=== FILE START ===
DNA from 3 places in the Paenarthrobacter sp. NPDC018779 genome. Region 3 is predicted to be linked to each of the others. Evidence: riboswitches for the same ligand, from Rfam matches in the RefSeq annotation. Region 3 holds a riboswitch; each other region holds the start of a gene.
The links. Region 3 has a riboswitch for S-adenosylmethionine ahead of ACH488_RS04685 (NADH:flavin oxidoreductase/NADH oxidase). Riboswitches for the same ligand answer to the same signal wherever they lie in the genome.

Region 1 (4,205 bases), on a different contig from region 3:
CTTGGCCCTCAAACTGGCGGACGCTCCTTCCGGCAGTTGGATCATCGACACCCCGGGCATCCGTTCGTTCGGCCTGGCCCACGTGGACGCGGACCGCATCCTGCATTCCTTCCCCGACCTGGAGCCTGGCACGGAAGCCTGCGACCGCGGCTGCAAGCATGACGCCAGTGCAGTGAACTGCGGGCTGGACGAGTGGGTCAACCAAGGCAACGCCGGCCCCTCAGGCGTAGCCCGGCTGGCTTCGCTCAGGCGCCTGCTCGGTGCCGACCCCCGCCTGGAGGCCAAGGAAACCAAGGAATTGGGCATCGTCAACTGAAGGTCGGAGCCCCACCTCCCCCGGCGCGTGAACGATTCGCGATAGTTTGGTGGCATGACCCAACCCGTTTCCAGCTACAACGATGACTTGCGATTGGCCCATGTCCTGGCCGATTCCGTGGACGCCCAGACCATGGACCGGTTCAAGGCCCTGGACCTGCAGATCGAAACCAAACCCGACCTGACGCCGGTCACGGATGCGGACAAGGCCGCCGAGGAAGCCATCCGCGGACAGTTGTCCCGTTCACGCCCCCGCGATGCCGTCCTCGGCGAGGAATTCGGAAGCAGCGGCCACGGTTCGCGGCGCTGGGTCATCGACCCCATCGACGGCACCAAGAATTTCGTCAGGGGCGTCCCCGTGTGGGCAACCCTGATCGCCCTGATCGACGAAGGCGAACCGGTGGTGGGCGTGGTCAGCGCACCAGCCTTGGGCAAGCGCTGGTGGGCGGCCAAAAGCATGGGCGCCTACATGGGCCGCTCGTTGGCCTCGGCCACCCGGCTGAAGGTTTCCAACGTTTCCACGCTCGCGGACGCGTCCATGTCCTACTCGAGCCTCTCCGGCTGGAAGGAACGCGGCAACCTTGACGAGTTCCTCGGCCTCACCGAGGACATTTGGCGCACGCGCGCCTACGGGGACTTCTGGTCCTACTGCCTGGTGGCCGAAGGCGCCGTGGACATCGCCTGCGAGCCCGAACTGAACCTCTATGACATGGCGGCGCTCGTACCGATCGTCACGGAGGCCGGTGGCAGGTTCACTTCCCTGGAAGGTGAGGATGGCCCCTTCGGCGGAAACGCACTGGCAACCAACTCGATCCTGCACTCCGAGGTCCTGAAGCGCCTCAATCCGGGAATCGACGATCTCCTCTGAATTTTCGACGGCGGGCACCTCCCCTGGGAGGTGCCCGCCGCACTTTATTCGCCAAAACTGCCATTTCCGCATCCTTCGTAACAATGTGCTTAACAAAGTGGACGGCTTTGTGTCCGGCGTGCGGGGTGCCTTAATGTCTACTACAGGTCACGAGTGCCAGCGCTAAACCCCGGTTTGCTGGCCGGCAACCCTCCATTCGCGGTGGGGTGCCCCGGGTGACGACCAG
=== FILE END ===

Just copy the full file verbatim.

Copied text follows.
DNA from 3 places in the Paenarthrobacter sp. NPDC018779 genome. Region 3 is predicted to be linked to each of the others. Evidence: riboswitches for the same ligand, from Rfam matches in the RefSeq annotation. Region 3 holds a riboswitch; each other region holds the start of a gene.
The links. Region 3 has a riboswitch for S-adenosylmethionine ahead of ACH488_RS04685 (NADH:flavin oxidoreductase/NADH oxidase). Riboswitches for the same ligand answer to the same signal wherever they lie in the genome.

Region 1 (4,205 bases), on a different contig from region 3:
CTTGGCCCTCAAACTGGCGGACGCTCCTTCCGGCAGTTGGATCATCGACACCCCGGGCATCCGTTCGTTCGGCCTGGCCCACGTGGACGCGGACCGCATCCTGCATTCCTTCCCCGACCTGGAGCCTGGCACGGAAGCCTGCGACCGCGGCTGCAAGCATGACGCCAGTGCAGTGAACTGCGGGCTGGACGAGTGGGTCAACCAAGGCAACGCCGGCCCCTCAGGCGTAGCCCGGCTGGCTTCGCTCAGGCGCCTGCTCGGTGCCGACCCCCGCCTGGAGGCCAAGGAAACCAAGGAATTGGGCATCGTCAACTGAAGGTCGGAGCCCCACCTCCCCCGGCGCGTGAACGATTCGCGATAGTTTGGTGGCATGACCCAACCCGTTTCCAGCTACAACGATGACTTGCGATTGGCCCATGTCCTGGCCGATTCCGTGGACGCCCAGACCATGGACCGGTTCAAGGCCCTGGACCTGCAGATCGAAACCAAACCCGACCTGACGCCGGTCACGGATGCGGACAAGGCCGCCGAGGAAGCCATCCGCGGACAGTTGTCCCGTTCACGCCCCCGCGATGCCGTCCTCGGCGAGGAATTCGGAAGCAGCGGCCACGGTTCGCGGCGCTGGGTCATCGACCCCATCGACGGCACCAAGAATTTCGTCAGGGGCGTCCCCGTGTGGGCAACCCTGATCGCCCTGATCGACGAAGGCGAACCGGTGGTGGGCGTGGTCAGCGCACCAGCCTTGGGCAAGCGCTGGTGGGCGGCCAAAAGCATGGGCGCCTACATGGGCCGCTCGTTGGCCTCGGCCACCCGGCTGAAGGTTTCCAACGTTTCCACGCTCGCGGACGCGTCCATGTCCTACTCGAGCCTCTCCGGCTGGAAGGAACGCGGCAACCTTGACGAGTTCCTCGGCCTCACCGAGGACATTTGGCGCACGCGCGCCTACGGGGACTTCTGGTCCTACTGCCTGGTGGCCGAAGGCGCCGTGGACATCGCCTGCGAGCCCGAACTGAACCTCTATGACATGGCGGCGCTCGTACCGATCGTCACGGAGGCCGGTGGCAGGTTCACTTCCCTGGAAGGTGAGGATGGCCCCTTCGGCGGAAACGCACTGGCAACCAACTCGATCCTGCACTCCGAGGTCCTGAAGCGCCTCAATCCGGGAATCGACGATCTCCTCTGAATTTTCGACGGCGGGCACCTCCCCTGGGAGGTGCCCGCCGCACTTTATTCGCCAAAACTGCCATTTCCGCATCCTTCGTAACAATGTGCTTAACAAAGTGGACGGCTTTGTGTCCGGCGTGCGGGGTGCCTTAATGTCTACTACAGGTCACGAGTGCCAGCGCTAAACCCCGGTTTGCTGGCCGGCAACCCTCCATTCGCGGTGGGGTGCCCCGGGTGACGACCAG